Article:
Zim parents & teachers express growing anger

The education sector is witnessing growing anger from both parents of school learners and Zimbabwe’s teachers, because of rising school fees and stagnant salaries.

Some parents have expressed their anger to the media about proposed fee increases, which could be as high as 25%. Reports have said that state schools want to boost fees for day students from US$160 to US$180, and increase boarding fees to US$585 from US$560 a term.

SW Radio Africa has been told that some private school boarding fees are set to rise to about US$13000 for the year. The situation is so serious and the fees so high that many parents are said to be leaving for South Africa, where good government schools are still available.

Education Minister David Coltart said on Tuesday that the fee hikes are unavoidable, because the sector has been underfunded for more than a decade. He added that it is the government’s fault for not playing its part in ensuring the sector improves.

“This year we were allocated about US$60 million for education but we only saw about US$14 million of that to run all the schools. This is woefully insufficient and we’ve had to turn to parents and this means a fee hike,” Coltart explained.

He added that he hopes to make the process of fee increases as transparent as possible, saying nothing is yet set in stone. He said that “even when the fees are set, I plan to make the accounts for each school available on the bulletin boards every month so parents can see where their money is going.”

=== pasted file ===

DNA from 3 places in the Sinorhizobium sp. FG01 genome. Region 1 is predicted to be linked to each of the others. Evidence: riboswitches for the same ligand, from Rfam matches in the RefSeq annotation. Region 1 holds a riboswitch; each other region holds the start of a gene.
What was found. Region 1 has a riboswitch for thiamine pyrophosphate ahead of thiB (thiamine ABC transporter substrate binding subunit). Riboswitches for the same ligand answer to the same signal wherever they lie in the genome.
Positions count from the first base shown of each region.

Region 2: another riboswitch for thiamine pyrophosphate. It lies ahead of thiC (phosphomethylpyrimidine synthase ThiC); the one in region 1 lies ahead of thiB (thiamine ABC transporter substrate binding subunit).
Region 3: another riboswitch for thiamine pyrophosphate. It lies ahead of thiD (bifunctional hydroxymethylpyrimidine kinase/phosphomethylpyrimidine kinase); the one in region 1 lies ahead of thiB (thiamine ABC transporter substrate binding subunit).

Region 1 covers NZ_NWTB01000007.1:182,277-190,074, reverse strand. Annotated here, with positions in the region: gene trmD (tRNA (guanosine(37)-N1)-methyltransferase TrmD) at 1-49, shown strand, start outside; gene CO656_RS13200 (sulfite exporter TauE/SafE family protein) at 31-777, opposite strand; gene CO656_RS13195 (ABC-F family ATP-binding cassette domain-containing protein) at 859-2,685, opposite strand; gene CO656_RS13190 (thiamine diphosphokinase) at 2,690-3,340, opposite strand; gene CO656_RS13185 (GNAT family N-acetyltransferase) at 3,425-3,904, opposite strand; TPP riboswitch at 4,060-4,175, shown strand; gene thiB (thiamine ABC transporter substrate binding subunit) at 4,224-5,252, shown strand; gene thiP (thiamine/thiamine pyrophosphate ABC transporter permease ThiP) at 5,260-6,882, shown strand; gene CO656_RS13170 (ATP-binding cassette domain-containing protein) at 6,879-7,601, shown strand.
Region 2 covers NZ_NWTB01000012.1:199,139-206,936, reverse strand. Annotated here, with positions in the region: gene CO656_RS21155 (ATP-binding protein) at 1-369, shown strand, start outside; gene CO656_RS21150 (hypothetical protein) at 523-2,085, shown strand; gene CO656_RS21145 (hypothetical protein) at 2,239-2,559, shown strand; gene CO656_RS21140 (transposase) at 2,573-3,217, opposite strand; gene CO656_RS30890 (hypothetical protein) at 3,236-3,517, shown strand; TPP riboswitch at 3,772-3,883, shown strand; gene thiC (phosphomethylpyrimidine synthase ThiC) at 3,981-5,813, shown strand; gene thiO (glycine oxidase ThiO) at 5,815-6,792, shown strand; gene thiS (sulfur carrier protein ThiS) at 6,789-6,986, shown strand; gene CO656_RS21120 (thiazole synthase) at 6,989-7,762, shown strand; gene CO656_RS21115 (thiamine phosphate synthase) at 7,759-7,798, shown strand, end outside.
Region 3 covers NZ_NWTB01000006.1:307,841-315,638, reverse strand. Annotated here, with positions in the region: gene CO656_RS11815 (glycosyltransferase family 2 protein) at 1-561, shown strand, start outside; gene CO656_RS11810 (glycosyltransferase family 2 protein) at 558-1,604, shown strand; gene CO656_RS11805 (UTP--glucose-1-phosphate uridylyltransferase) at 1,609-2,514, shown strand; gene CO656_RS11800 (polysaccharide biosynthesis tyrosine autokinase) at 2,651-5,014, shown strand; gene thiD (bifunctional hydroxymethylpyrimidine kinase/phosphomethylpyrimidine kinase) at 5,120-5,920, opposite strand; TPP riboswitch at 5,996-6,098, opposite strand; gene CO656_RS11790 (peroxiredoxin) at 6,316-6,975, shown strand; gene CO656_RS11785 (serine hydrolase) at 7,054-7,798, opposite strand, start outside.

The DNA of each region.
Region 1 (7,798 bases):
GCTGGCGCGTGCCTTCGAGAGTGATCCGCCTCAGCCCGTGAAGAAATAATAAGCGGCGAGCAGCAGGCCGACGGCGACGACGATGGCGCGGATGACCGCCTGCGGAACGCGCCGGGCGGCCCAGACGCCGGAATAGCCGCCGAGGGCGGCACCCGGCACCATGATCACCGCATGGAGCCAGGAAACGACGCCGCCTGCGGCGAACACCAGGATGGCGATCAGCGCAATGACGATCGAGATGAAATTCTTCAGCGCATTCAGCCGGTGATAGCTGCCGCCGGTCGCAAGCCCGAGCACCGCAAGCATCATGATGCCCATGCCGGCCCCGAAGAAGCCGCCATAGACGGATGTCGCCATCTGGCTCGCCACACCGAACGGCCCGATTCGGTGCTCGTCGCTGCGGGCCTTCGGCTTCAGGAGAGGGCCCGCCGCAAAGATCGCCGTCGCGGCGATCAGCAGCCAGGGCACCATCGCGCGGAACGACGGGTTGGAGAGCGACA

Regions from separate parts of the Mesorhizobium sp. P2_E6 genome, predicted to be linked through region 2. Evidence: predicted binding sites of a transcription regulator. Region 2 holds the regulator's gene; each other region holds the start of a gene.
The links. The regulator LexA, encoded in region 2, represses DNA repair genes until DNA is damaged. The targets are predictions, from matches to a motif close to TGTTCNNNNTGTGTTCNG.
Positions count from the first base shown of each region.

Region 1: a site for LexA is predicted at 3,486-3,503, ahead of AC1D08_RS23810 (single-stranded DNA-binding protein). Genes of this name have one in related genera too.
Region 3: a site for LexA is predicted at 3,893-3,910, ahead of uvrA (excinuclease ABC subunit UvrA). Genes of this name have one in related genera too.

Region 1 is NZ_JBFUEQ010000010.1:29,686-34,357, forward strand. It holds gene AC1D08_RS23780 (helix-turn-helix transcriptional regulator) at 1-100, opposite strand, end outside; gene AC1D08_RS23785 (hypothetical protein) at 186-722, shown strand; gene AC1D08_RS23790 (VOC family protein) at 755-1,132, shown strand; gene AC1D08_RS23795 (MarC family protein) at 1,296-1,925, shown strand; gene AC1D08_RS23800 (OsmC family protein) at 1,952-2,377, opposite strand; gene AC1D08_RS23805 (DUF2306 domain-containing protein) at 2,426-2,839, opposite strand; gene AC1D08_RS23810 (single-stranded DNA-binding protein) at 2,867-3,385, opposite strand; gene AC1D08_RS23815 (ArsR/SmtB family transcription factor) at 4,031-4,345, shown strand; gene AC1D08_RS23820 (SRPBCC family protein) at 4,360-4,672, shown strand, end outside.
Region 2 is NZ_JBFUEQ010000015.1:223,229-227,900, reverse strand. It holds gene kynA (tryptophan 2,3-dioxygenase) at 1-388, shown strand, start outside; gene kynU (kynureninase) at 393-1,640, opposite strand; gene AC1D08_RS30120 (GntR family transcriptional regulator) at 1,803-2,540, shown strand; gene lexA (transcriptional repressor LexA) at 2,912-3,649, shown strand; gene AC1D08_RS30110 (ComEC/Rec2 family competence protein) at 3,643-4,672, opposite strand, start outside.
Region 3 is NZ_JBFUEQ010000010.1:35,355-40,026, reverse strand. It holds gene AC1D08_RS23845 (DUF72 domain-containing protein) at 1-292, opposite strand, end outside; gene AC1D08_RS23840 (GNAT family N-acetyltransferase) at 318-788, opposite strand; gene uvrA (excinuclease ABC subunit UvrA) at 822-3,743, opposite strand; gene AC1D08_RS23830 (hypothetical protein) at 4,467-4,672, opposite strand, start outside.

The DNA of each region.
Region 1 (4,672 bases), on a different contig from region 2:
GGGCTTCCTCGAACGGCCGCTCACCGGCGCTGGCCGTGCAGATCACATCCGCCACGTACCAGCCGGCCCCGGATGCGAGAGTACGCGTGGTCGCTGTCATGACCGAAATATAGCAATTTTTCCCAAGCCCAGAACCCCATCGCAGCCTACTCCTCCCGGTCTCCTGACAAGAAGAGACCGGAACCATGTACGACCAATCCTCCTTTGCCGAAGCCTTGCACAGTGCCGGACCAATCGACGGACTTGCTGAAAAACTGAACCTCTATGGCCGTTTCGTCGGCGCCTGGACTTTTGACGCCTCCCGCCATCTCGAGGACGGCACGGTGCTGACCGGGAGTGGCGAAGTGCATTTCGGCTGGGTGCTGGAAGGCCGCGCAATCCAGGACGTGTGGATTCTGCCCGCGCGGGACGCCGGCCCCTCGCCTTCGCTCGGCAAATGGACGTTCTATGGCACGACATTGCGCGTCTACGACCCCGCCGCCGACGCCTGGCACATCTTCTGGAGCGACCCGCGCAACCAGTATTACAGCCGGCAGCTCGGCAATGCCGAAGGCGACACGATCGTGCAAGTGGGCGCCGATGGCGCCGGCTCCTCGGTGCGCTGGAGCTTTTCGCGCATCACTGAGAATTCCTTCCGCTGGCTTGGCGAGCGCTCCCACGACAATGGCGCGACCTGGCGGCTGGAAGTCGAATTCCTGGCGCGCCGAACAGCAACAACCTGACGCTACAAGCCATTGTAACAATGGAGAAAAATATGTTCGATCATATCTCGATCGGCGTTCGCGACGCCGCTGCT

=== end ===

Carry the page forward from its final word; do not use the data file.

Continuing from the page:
Finance Minister Tendai Biti last week announced more than US$700 million set aside for education in the national US$4 billion Budget. Coltart welcomed this commitment, but he was also cautious.

“The challenge is to turn this theoretical budget into a reality,” he said.

SW Radio Africa meanwhile has also been told that private school gardeners are earning more than government school teachers, who are still only earning about US$180 a month. PTUZ president Takavafira Zhou told SW Radio Africa that state teachers are earning “starvation wages.”

“It is unfortunate that the national budget didn’t make any room for salary increases because teachers are now condemned to perpetual poverty,” Zhou said.

Biti has previously admitted there is little money for salary increments, and made no direct reference to a much needed increase during his Budget speech last week. Instead, he adjusted the tax requirements so civil servants won’t be paying such high tax. Their ‘allowances’ have also been declared tax free as on January 1st.

Biti is already facing resistance to his 2012 Budget from within Cabinet, with MPs reportedly holding back approval of the proposals, until he gives in to their demands for new cars and outstanding allowances. Legislators from ZANU PF and the MDC-T have told the Daily News they would not give their approval until their ‘needs’ are met. – SW Radio Africa News

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